ESPN Broadcast Screenshot
Celtics captain Paul Pierce gets his overtime shot blocked by Dahntay Jones. BOSTON -- Celtics coach Doc Rivers accepted the blame for two poorly executed final-shot attempts, both of which could have won Wednesday's double-overtime thriller against the Dallas Mavericks, but both were blocked as defenders smothered the right elbow and prevented Boston from generating a quality chance to win.
At the end of regulation, point guard Rajon Rondo produced a steal when he poked the ball away from O.J. Mayo from behind as the Dallas guard took a high handoff and attempted to streak into the paint. Alas, Kevin Garnett made a pass before the Celtics were awarded a timeout, forcing the team to take the inbounds in front of its own bench (instead of advancing the ball past midcourt) with 6.9 seconds to play. Rondo came off a Paul Pierce pick, but couldn't shake defender Derrick Fisher, who got enough of the ball to block the final-shot opportunity and send the game to overtime tied at 96.
A Rondo step-back from the elbow seemingly isn't an ideal look, but his blossoming mid-range game makes it a viable option now in Boston's late-game playbook. The Celtics likely had a secondary option with the ball going to Pierce if Dallas switched the pick-and-roll, but Fisher stayed with Rondo through the screen and Boston's other players were buried in the corners spacing the floor.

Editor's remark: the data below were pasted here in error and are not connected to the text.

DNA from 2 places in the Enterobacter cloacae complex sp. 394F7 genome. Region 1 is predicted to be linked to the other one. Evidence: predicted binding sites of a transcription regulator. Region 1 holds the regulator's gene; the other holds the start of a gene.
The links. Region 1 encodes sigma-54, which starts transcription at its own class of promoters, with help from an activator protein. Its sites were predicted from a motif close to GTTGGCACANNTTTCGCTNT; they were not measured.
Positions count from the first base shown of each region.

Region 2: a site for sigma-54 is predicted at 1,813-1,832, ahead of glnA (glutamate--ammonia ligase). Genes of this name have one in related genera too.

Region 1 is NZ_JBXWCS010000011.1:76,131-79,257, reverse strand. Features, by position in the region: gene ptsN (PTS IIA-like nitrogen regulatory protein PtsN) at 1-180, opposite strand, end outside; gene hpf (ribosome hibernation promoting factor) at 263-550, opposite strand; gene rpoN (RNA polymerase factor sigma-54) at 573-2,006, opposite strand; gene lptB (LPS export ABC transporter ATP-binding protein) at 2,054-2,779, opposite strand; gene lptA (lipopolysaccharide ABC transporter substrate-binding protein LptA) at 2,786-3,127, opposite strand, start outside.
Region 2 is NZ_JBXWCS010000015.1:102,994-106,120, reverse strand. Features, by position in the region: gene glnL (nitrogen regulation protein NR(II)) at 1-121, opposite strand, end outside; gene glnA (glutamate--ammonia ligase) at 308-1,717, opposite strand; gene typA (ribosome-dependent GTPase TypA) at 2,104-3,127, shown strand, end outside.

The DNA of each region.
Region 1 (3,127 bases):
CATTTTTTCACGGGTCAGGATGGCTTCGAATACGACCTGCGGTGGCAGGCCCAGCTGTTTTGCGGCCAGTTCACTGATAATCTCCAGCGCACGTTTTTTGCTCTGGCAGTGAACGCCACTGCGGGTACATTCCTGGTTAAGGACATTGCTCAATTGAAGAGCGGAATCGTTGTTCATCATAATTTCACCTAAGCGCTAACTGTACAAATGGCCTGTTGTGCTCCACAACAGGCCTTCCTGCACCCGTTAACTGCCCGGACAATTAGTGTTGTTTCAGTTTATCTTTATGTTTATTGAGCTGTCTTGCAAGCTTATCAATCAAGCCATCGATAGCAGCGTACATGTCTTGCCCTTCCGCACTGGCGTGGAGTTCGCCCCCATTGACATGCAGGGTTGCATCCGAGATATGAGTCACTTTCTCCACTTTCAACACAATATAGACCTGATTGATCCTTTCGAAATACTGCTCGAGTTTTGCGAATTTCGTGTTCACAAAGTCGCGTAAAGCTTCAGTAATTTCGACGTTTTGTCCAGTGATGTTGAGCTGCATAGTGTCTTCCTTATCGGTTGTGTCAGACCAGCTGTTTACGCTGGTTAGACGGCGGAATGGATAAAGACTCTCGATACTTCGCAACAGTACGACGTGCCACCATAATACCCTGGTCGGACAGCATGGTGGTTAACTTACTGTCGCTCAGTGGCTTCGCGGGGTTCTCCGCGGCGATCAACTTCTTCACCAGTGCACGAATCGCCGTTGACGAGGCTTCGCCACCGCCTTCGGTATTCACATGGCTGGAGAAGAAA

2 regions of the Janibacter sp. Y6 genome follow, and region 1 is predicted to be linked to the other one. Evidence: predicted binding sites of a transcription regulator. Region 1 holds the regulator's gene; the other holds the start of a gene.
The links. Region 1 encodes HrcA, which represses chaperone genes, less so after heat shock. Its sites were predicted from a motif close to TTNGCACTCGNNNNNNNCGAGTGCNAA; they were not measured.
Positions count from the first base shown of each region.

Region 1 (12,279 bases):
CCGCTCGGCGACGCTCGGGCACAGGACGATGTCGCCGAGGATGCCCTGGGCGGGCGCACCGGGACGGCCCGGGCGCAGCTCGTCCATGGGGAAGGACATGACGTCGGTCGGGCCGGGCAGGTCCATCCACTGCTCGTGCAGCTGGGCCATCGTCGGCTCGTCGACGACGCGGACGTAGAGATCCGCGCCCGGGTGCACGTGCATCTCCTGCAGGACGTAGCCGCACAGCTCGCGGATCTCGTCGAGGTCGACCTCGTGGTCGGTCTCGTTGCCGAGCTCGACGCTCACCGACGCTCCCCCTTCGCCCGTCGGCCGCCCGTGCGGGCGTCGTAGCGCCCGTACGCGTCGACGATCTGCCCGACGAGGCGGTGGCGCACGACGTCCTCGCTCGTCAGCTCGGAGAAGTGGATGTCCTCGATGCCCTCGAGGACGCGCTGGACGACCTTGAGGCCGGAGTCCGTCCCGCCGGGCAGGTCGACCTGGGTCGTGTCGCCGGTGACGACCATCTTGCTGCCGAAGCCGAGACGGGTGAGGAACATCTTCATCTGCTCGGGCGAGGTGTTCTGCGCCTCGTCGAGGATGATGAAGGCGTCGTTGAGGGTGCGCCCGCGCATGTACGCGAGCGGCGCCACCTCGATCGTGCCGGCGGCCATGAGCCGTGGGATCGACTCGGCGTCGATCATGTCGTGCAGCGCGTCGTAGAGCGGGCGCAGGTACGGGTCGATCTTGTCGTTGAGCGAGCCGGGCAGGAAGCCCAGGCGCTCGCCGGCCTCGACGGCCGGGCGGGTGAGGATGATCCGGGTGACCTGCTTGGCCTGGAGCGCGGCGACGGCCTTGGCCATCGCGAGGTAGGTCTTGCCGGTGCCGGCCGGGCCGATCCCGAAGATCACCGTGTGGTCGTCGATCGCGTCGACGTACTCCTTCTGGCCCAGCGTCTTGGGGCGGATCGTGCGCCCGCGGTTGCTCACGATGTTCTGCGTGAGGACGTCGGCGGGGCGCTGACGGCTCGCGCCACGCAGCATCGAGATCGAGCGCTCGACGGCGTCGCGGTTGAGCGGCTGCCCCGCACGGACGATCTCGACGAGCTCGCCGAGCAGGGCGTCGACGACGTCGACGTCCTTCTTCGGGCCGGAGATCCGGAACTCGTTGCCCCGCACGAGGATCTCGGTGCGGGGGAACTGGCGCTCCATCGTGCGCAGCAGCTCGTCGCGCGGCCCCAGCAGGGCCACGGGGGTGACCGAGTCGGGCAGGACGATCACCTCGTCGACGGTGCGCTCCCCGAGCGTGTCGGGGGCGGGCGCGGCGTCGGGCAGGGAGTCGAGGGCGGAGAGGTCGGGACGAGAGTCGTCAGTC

In overtime, Boston had a bit more time to work with -- 11.1 seconds and inbounding from inside of half court in a tied game -- but did little to maximize that opportunity. Rondo dribbled nearly seven seconds off the clock before an awkward bounce pass to Pierce, who had been driven out toward the arc by Dahntay Jones. Pierce rushed for his standard elbow step-back, but was smothered by Jones and Pierce didn't come close on his shot attempt (like Fisher, Jones was credited with a block for deflecting the final shot).
Said Rondo of the overtime attempt: "The second overtime we got the ball to Paul and give [the Mavericks] credit, they played good D. It's just how it is."
Rivers ultimately took the blame for the two poor looks. While he didn't mind how the plays unfolded, he acknowledged he could have drawn up two better plays.
Maybe Jeff Green summed up Boston's disposition best: "We got into the plays that we wanted to get into. I don’t know, I’m just happy we won. I’m glad it's over.”